Q. Without giving away any of your deep secrets, can you talk about your next book project?

A. I am currently working on my first novel called The Secret Correspondence of Loon and Fiasco.  I am trying to take what I did in Big Bad Asterisk* to the next level.  Asterisk*, as you know, is a prose-poem novella.  With every book I have published, I have become prosier and prosier.  Fishermen, for example, was very much in the lyric tradition.  Doomsday, on the other hand, is a prose-poem collection, and Asterisk* is an even prosier prose-poem collection.  Asterisk* is prosier partially because I decided to tell the story of a single couple.  The little bit of narrative arc demanded a different technique than the one I developed in Doomsday.  In fact, the more I think about that book, the more I am convinced that it is a flash fiction novella.  What’s the distinction?  I’m not sure.  What I do know is that the poems in Doomsday and the poems in Asterisk* are quite different formally.  My hope is to now take the next logical step with a novel.  Of course, I have zero interest in writing a conventional novel—mostly because I don’t think I can.  If I could, I totally would.  I’m just not good at it.  I want to see what happens when I add just a little more narrative arc pressure.  I don’t want Fiasco to be some strange one-off affair.  I want it to continue the work of the other books, even if it isn’t poetry.

Q. I’d love to hear about your writing process—when and how do you write? How do you get words written down on paper? Do you ever experience writer’s block? How hard is it to edit your own work? Give me an example of one thing you had to save for posterity and one thing you wouldn’t want anyone to read.

I do most of my writing in notebooks.  In fact, I have been keeping a journal since February 1995.  I still feel there is something centering about the act of using a pen.  The journal is most important during my gathering phase.  The gathering phase is by far the most fun part of my process.  At that point, literally anything could end up being a part of the project.  Because I have a three-hour round trip bus ride every day, I do most of my journaling on the bus.  As hideous as that sounds, it allows me to write nearly every day.  I finished my dissertation on the bus and wrote a good deal of my poetry while riding the bus as well.  Once I start to have an idea what the overall project looks like, I usually switch to the keyboard.  In terms of words, the majority of it is written directly on the computer.  I usually write at coffee shops with music blasting.  I need to have people around me.  For whatever reason, it keeps me motivated.  Ever since college, this has been the way I work.  I have trouble working at home—too quiet, too isolated.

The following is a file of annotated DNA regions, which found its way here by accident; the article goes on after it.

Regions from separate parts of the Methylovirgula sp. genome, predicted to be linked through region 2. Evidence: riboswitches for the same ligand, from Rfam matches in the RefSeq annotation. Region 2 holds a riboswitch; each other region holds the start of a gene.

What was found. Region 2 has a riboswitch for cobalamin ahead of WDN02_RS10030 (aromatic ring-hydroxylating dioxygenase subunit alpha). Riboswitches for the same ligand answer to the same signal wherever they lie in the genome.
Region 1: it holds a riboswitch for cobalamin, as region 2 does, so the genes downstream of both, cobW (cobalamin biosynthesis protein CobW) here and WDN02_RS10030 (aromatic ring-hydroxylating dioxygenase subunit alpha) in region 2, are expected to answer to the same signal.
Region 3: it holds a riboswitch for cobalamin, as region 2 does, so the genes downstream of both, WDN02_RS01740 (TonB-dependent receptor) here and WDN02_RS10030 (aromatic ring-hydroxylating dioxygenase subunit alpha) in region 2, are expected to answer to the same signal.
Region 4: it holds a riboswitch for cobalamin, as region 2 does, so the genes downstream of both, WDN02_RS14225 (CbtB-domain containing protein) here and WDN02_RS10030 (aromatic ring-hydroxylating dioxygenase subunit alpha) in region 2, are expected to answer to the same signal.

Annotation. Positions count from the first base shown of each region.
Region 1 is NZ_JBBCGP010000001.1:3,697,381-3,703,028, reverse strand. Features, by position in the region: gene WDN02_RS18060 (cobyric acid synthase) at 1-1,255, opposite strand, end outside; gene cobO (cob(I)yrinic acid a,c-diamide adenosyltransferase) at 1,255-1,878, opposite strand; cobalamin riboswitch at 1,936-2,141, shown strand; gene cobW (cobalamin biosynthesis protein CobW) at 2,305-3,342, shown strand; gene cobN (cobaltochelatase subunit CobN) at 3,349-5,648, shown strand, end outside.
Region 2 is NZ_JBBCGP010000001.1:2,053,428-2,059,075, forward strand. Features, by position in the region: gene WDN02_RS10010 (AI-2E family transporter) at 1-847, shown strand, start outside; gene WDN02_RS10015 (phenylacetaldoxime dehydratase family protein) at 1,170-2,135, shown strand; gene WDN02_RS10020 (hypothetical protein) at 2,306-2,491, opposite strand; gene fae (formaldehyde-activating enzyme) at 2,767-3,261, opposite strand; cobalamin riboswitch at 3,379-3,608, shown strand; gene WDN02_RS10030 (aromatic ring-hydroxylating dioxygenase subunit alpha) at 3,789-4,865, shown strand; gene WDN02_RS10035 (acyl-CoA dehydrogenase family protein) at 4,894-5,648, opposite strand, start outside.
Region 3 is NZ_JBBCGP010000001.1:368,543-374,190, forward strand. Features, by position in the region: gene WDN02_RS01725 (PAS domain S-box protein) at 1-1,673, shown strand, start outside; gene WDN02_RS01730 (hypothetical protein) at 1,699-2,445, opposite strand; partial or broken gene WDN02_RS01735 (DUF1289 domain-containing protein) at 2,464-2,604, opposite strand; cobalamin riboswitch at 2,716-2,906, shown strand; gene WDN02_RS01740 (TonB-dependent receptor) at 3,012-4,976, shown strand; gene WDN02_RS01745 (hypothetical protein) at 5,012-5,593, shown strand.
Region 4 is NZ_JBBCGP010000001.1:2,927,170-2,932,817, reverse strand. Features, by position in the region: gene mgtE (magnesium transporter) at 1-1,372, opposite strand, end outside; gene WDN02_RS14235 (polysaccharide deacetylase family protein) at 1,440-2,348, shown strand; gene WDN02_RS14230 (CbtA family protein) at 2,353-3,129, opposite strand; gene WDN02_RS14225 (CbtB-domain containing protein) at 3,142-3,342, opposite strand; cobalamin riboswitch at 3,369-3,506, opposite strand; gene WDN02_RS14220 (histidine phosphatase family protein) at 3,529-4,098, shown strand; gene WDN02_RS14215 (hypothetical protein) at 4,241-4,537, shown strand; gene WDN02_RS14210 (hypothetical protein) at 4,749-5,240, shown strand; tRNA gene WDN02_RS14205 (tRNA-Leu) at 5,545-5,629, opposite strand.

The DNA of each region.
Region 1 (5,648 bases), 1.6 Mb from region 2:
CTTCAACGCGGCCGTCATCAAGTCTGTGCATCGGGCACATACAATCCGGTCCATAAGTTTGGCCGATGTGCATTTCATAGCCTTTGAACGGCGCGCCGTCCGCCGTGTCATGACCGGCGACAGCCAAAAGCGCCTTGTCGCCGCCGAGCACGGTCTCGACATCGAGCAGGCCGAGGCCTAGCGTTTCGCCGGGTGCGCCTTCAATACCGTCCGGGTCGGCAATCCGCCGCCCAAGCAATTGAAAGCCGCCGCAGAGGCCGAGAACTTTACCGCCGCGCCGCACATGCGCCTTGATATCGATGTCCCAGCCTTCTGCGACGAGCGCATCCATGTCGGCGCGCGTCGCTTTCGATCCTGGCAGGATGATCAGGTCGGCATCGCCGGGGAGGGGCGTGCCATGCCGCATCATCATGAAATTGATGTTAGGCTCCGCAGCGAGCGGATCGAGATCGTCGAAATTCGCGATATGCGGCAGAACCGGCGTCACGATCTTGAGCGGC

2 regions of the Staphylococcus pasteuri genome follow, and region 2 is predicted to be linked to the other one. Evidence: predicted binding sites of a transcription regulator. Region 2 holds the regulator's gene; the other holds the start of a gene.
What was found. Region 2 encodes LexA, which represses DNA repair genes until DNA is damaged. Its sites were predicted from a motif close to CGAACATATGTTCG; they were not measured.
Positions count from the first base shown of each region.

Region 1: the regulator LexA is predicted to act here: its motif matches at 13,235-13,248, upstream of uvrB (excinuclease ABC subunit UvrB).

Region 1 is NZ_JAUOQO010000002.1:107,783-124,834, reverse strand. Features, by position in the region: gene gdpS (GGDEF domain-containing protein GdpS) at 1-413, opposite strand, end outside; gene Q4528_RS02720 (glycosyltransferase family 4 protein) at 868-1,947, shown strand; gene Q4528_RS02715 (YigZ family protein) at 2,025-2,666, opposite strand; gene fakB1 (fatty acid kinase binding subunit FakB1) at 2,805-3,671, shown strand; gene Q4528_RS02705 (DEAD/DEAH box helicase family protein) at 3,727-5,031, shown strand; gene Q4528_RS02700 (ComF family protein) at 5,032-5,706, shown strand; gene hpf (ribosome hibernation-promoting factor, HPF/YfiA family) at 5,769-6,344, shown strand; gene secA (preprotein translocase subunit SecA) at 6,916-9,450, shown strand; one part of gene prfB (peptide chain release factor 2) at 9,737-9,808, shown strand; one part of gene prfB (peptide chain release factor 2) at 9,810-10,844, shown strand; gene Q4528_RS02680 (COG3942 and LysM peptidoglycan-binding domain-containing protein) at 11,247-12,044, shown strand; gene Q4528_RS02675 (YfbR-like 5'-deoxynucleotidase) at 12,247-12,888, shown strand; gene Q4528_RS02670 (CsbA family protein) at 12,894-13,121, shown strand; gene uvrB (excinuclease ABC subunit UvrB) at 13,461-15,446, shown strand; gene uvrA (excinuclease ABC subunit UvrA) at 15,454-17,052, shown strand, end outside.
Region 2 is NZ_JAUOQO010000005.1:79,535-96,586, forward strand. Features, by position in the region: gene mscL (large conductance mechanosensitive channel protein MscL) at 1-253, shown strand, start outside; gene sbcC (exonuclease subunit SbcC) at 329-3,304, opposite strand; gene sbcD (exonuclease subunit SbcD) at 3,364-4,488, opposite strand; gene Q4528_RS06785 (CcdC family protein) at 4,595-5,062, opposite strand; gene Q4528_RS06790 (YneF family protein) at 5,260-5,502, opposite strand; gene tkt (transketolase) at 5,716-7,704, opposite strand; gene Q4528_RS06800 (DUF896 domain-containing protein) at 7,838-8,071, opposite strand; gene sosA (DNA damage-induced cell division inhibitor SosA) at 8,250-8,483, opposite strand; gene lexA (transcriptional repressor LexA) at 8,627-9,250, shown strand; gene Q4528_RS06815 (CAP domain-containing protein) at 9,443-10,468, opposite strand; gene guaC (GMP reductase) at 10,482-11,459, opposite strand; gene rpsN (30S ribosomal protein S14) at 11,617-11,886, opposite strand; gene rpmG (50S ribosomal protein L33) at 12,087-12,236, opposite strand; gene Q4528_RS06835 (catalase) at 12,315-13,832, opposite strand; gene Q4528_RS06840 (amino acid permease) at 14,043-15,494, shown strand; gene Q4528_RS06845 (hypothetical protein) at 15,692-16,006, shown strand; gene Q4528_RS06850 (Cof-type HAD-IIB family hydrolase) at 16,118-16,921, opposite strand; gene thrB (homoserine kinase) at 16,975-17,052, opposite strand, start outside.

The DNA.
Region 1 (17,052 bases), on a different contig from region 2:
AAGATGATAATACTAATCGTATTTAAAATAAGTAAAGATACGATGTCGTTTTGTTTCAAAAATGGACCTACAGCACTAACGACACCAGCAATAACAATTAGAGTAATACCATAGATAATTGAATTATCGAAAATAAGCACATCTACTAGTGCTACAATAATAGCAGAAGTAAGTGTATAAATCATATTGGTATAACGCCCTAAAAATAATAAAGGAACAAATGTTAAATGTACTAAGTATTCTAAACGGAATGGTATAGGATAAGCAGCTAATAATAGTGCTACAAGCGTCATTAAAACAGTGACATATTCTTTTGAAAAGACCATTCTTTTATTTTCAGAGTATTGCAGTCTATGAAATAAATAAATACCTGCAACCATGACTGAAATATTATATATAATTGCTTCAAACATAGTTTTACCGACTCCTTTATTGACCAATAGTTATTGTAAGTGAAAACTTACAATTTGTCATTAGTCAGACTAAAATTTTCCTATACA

I sometimes—usually when I get a little stuck or I need a change—use a white board.  I go from the notebook to the white board to the computer back to the white board, etc.  It is different enough an experience that it helps me get out of my own way.  When I wrote Counting Sheep Till Doomsday and Big Bad Asterisk*, I worked live on Facebook.  Nearly every poem in those two books was once a status update on the Carlo Matos fanpage.  Although people did comment on the pieces, which did influence the poems, the most important part was the medium itself—the way it broke down the poems and the fact that they were always before my eyes—literally live.

I love to revise.  This is what makes me a good and an annoying writing teacher.  Once I have most of the words down in some hideous raw form, and a good idea of the whole, it’s all chopping and sawing and scraping and filing.  If there was some way to make two-dimensional writing, a three dimensional object, I would totally do it.  Once I reach a certain point in the process, the end seems like a definite thing, even if I don’t know what that thing will ultimately be.  Sometimes I imagine that it’s like typology—I am bending and stretching not tearing and gluing by this point.

I wish I had a dramatic writer’s block story, but I don’t.  Because I work in several genres, I don’t often experience writer’s block.  I know it’s cliché now to say I don’t get writer’s block, but I don’t.  If the poem isn’t going well, I work on a piece of flash fiction.  If the flash piece isn’t working, I work on the novel.  If the novel is stuck, I do a review.  If I am totally sick of writing, I go to the gym and let people punch and kick me, and then the writing starts to feel easy again.  As a body builder, I know you know what I mean.

 Q. Is there any connection between your non-academic interests and writing poetry?

A. The simple answer is yes but not that much.  Lately, MMA and archery have started to appear as tropes in my work.  Asterisk* does have a character who is an MMA fighter, but there is very little by way of fighting or training.  I am determined, for some unknown reason, to write about fighting in a meaningful way, but, for the most part, it remains a small part of my poetic output.  Because the more I write about my actual life, the less good it tends to be, I try to avoid directly bringing my life into my work.  That is not to say, however, that I don’t find ways to transform some of the more dramatic experiences.  It’s like I need to become a stranger from the experience for me to be able to do anything worthwhile with it.  It’s kind of exhausting and the payout is on the whole rather small, so it isn’t really worth it.


(*) Michael Colson earned a doctoral degree in English at the University of Southern California. He teaches English and Philosophy at Porterville College and lives in Visalia, CA with his redwoods and koi fish. He is working on two book projects: a study of Yeats and Wittgenstein, and a novel about his mother.